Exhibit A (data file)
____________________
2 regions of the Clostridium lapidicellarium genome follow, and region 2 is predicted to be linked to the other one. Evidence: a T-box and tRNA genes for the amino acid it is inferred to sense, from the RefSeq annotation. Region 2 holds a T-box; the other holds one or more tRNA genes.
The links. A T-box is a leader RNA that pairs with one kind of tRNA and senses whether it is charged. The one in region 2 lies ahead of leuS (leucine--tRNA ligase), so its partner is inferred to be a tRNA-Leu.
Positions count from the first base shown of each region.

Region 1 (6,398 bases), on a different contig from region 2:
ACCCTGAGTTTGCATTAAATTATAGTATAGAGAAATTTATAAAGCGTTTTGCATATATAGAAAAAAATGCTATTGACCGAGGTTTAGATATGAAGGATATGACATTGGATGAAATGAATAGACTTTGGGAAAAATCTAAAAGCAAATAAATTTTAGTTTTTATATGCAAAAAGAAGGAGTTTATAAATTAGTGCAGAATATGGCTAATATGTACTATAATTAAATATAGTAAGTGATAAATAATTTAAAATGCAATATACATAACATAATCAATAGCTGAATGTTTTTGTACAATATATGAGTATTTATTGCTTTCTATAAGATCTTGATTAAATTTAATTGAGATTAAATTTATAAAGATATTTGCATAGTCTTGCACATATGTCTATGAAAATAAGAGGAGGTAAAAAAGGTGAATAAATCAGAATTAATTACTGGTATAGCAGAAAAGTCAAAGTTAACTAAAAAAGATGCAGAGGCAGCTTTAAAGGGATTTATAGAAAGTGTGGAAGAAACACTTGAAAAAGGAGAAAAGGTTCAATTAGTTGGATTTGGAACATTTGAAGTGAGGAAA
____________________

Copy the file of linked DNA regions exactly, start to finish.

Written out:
2 regions of the Clostridium lapidicellarium genome follow, and region 2 is predicted to be linked to the other one. Evidence: a T-box and tRNA genes for the amino acid it is inferred to sense, from the RefSeq annotation. Region 2 holds a T-box; the other holds one or more tRNA genes.
The links. A T-box is a leader RNA that pairs with one kind of tRNA and senses whether it is charged. The one in region 2 lies ahead of leuS (leucine--tRNA ligase), so its partner is inferred to be a tRNA-Leu.
Positions count from the first base shown of each region.

Region 1 (6,398 bases), on a different contig from region 2:
ACCCTGAGTTTGCATTAAATTATAGTATAGAGAAATTTATAAAGCGTTTTGCATATATAGAAAAAAATGCTATTGACCGAGGTTTAGATATGAAGGATATGACATTGGATGAAATGAATAGACTTTGGGAAAAATCTAAAAGCAAATAAATTTTAGTTTTTATATGCAAAAAGAAGGAGTTTATAAATTAGTGCAGAATATGGCTAATATGTACTATAATTAAATATAGTAAGTGATAAATAATTTAAAATGCAATATACATAACATAATCAATAGCTGAATGTTTTTGTACAATATATGAGTATTTATTGCTTTCTATAAGATCTTGATTAAATTTAATTGAGATTAAATTTATAAAGATATTTGCATAGTCTTGCACATATGTCTATGAAAATAAGAGGAGGTAAAAAAGGTGAATAAATCAGAATTAATTACTGGTATAGCAGAAAAGTCAAAGTTAACTAAAAAAGATGCAGAGGCAGCTTTAAAGGGATTTATAGAAAGTGTGGAAGAAACACTTGAAAAAGGAGAAAAGGTTCAATTAGTTGGATTTGGAACATTTGAAGTGAGGAAA